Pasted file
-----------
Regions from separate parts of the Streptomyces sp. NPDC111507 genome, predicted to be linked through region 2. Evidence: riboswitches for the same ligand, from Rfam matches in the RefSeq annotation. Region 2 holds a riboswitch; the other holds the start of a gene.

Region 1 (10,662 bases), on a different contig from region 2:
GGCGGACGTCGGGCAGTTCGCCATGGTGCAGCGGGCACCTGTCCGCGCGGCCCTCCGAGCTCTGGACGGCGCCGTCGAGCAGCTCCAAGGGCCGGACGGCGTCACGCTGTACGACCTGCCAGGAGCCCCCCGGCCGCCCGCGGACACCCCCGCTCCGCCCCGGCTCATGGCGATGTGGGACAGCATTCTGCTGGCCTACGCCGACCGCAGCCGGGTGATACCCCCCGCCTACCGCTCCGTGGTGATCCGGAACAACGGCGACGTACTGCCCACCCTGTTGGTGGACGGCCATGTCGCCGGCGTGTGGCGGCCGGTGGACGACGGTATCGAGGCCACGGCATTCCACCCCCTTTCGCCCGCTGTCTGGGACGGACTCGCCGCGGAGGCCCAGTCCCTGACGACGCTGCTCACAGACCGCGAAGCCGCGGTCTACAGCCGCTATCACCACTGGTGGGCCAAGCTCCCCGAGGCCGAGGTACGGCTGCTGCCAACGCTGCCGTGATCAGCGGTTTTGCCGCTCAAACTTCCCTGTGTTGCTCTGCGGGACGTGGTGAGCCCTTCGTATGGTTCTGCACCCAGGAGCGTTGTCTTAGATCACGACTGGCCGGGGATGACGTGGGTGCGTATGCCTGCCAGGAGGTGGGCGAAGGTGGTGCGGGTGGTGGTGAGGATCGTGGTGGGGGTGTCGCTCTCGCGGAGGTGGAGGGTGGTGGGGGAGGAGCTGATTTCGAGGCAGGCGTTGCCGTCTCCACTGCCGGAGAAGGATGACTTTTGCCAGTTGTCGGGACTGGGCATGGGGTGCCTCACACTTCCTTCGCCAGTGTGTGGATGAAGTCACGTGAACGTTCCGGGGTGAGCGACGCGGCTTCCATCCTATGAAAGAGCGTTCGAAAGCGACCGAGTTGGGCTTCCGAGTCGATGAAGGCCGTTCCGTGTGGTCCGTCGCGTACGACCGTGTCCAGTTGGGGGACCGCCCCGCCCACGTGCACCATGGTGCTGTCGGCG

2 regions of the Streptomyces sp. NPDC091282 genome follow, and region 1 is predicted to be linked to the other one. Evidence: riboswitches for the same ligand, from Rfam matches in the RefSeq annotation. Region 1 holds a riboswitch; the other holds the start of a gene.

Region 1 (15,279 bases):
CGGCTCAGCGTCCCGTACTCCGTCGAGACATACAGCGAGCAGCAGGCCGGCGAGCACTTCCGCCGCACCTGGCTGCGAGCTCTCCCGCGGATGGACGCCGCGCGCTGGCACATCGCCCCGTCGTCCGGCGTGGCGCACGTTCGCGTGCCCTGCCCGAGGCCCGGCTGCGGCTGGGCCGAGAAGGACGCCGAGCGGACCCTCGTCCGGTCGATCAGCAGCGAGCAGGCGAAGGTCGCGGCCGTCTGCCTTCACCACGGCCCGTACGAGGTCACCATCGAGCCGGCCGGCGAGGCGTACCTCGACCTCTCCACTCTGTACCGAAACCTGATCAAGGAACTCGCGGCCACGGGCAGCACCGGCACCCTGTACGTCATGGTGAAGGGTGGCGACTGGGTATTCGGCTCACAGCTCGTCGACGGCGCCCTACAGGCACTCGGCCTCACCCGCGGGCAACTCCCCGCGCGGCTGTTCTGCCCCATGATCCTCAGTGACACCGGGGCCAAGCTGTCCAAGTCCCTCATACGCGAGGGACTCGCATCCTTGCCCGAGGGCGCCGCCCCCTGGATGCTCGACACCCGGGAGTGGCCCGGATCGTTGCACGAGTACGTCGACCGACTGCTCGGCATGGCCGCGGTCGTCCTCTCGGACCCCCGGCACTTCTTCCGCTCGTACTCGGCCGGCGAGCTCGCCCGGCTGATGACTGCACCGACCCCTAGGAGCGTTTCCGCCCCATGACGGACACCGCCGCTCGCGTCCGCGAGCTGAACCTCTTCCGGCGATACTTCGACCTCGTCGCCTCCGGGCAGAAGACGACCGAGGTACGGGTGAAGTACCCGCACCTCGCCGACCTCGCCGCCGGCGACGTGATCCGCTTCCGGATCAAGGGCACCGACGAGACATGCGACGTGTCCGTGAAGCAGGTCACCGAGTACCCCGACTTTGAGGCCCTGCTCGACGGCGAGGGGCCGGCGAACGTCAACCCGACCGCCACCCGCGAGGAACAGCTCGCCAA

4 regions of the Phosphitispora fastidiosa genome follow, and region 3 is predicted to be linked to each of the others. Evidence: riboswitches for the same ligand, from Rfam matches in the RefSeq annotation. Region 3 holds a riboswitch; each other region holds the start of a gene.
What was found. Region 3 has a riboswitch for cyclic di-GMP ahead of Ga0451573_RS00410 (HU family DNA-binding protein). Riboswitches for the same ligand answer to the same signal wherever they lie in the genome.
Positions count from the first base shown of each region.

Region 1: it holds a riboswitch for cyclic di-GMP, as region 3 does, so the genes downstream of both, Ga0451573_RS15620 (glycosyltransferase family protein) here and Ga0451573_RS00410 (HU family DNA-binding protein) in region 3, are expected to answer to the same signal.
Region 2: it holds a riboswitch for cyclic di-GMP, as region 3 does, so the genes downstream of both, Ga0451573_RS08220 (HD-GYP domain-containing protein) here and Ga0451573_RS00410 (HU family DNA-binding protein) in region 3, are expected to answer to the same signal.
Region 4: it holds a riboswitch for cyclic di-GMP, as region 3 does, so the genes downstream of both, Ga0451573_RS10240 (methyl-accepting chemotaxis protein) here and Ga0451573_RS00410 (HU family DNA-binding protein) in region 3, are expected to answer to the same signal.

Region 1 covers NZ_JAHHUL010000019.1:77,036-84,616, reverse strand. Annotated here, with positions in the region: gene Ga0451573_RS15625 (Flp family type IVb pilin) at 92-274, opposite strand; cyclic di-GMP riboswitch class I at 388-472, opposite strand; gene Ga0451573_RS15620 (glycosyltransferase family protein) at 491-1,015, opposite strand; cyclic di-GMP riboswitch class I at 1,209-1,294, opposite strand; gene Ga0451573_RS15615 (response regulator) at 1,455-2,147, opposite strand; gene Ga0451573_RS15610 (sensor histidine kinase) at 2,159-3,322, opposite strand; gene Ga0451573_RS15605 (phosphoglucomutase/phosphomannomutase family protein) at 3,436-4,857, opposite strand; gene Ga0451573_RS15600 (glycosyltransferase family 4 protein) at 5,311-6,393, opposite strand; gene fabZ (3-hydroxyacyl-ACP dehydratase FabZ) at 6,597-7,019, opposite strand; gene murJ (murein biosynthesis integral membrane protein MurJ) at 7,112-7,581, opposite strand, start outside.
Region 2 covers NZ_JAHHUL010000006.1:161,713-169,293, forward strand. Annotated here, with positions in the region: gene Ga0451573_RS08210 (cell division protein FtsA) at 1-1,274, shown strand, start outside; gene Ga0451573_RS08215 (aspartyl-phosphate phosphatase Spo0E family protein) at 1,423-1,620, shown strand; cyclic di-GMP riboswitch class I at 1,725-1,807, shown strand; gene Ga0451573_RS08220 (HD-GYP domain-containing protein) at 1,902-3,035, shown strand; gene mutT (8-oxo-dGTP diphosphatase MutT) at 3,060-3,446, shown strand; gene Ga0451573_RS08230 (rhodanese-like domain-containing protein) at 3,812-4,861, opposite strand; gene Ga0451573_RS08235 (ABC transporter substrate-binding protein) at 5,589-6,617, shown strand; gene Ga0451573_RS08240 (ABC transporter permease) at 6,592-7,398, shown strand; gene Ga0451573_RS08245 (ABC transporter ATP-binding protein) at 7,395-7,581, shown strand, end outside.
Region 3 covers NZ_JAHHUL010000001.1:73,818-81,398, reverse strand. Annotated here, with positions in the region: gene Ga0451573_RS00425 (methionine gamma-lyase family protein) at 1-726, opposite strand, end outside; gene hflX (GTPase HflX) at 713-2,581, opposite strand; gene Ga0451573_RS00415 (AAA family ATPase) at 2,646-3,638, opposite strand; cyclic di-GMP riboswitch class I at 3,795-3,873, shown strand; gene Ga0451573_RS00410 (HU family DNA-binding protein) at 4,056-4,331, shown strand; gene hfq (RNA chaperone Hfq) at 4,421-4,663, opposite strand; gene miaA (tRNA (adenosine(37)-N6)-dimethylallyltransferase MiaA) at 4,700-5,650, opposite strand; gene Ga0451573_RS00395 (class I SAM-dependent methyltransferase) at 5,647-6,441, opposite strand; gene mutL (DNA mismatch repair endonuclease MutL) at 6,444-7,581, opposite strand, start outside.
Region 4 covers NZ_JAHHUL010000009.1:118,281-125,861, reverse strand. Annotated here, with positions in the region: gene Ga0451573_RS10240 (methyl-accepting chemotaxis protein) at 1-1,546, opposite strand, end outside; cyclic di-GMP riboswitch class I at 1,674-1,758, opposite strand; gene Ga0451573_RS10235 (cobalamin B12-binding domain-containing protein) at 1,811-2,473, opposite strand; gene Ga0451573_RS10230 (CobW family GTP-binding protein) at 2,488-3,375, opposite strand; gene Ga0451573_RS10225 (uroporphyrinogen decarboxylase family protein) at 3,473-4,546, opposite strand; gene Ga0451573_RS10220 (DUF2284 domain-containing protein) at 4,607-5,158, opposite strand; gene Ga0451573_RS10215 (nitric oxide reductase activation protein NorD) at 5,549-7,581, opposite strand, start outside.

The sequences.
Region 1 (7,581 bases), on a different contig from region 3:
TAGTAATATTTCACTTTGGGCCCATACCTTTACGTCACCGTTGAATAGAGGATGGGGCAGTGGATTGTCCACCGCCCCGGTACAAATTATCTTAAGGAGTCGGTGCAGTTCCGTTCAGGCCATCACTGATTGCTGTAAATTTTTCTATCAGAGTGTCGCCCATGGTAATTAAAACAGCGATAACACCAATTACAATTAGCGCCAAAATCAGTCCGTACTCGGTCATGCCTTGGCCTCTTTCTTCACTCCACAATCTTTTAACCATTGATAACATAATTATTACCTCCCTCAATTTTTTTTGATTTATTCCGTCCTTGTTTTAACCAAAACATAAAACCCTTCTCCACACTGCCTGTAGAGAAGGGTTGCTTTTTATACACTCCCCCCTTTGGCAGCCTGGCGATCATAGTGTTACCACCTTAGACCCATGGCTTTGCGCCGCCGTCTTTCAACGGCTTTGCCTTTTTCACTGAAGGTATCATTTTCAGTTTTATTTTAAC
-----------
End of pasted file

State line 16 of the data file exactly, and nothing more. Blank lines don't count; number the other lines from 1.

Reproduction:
Region 4 covers NZ_JAHHUL010000009.1:118,281-125,861, reverse strand. Annotated here, with positions in the region: gene Ga0451573_RS10240 (methyl-accepting chemotaxis protein) at 1-1,546, opposite strand, end outside; cyclic di-GMP riboswitch class I at 1,674-1,758, opposite strand; gene Ga0451573_RS10235 (cobalamin B12-binding domain-containing protein) at 1,811-2,473, opposite strand; gene Ga0451573_RS10230 (CobW family GTP-binding protein) at 2,488-3,375, opposite strand; gene Ga0451573_RS10225 (uroporphyrinogen decarboxylase family protein) at 3,473-4,546, opposite strand; gene Ga0451573_RS10220 (DUF2284 domain-containing protein) at 4,607-5,158, opposite strand; gene Ga0451573_RS10215 (nitric oxide reductase activation protein NorD) at 5,549-7,581, opposite strand, start outside.